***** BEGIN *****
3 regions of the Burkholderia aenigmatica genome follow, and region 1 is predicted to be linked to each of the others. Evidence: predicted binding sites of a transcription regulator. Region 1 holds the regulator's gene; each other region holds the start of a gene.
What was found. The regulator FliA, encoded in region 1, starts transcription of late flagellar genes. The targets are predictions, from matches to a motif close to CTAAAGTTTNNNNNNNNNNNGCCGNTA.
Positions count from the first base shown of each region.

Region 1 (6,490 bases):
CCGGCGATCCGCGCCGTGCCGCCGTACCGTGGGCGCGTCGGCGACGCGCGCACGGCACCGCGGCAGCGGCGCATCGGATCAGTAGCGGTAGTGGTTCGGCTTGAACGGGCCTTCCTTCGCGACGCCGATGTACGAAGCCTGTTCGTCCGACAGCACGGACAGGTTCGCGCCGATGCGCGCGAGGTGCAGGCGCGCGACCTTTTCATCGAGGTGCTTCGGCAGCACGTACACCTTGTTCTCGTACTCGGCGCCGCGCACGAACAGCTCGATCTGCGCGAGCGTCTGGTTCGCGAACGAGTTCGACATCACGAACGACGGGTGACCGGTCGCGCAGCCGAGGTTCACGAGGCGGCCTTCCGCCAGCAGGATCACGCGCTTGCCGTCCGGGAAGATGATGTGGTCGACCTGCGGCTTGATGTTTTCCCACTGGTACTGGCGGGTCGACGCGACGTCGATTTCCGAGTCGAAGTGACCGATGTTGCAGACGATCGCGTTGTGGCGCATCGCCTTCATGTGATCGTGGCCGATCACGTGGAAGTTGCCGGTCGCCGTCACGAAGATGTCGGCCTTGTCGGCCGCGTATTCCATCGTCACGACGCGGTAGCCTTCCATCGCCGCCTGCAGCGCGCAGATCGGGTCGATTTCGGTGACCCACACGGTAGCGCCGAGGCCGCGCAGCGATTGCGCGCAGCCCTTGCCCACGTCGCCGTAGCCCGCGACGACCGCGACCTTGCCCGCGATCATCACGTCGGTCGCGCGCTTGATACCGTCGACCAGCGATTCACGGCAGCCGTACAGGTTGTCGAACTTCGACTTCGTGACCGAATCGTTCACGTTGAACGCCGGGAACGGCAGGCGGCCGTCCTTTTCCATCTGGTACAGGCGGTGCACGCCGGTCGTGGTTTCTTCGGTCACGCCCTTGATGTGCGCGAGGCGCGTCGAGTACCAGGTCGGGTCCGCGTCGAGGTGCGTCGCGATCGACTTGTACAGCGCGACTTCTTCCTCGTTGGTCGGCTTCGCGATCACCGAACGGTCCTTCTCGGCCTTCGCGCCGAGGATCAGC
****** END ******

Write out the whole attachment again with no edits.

3 regions of the Burkholderia aenigmatica genome follow, and region 1 is predicted to be linked to each of the others. Evidence: predicted binding sites of a transcription regulator. Region 1 holds the regulator's gene; each other region holds the start of a gene.
What was found. The regulator FliA, encoded in region 1, starts transcription of late flagellar genes. The targets are predictions, from matches to a motif close to CTAAAGTTTNNNNNNNNNNNGCCGNTA.
Positions count from the first base shown of each region.

Region 1 (6,490 bases):
CCGGCGATCCGCGCCGTGCCGCCGTACCGTGGGCGCGTCGGCGACGCGCGCACGGCACCGCGGCAGCGGCGCATCGGATCAGTAGCGGTAGTGGTTCGGCTTGAACGGGCCTTCCTTCGCGACGCCGATGTACGAAGCCTGTTCGTCCGACAGCACGGACAGGTTCGCGCCGATGCGCGCGAGGTGCAGGCGCGCGACCTTTTCATCGAGGTGCTTCGGCAGCACGTACACCTTGTTCTCGTACTCGGCGCCGCGCACGAACAGCTCGATCTGCGCGAGCGTCTGGTTCGCGAACGAGTTCGACATCACGAACGACGGGTGACCGGTCGCGCAGCCGAGGTTCACGAGGCGGCCTTCCGCCAGCAGGATCACGCGCTTGCCGTCCGGGAAGATGATGTGGTCGACCTGCGGCTTGATGTTTTCCCACTGGTACTGGCGGGTCGACGCGACGTCGATTTCCGAGTCGAAGTGACCGATGTTGCAGACGATCGCGTTGTGGCGCATCGCCTTCATGTGATCGTGGCCGATCACGTGGAAGTTGCCGGTCGCCGTCACGAAGATGTCGGCCTTGTCGGCCGCGTATTCCATCGTCACGACGCGGTAGCCTTCCATCGCCGCCTGCAGCGCGCAGATCGGGTCGATTTCGGTGACCCACACGGTAGCGCCGAGGCCGCGCAGCGATTGCGCGCAGCCCTTGCCCACGTCGCCGTAGCCCGCGACGACCGCGACCTTGCCCGCGATCATCACGTCGGTCGCGCGCTTGATACCGTCGACCAGCGATTCACGGCAGCCGTACAGGTTGTCGAACTTCGACTTCGTGACCGAATCGTTCACGTTGAACGCCGGGAACGGCAGGCGGCCGTCCTTTTCCATCTGGTACAGGCGGTGCACGCCGGTCGTGGTTTCTTCGGTCACGCCCTTGATGTGCGCGAGGCGCGTCGAGTACCAGGTCGGGTCCGCGTCGAGGTGCGTCGCGATCGACTTGTACAGCGCGACTTCTTCCTCGTTGGTCGGCTTCGCGATCACCGAACGGTCCTTCTCGGCCTTCGCGCCGAGGATCAGC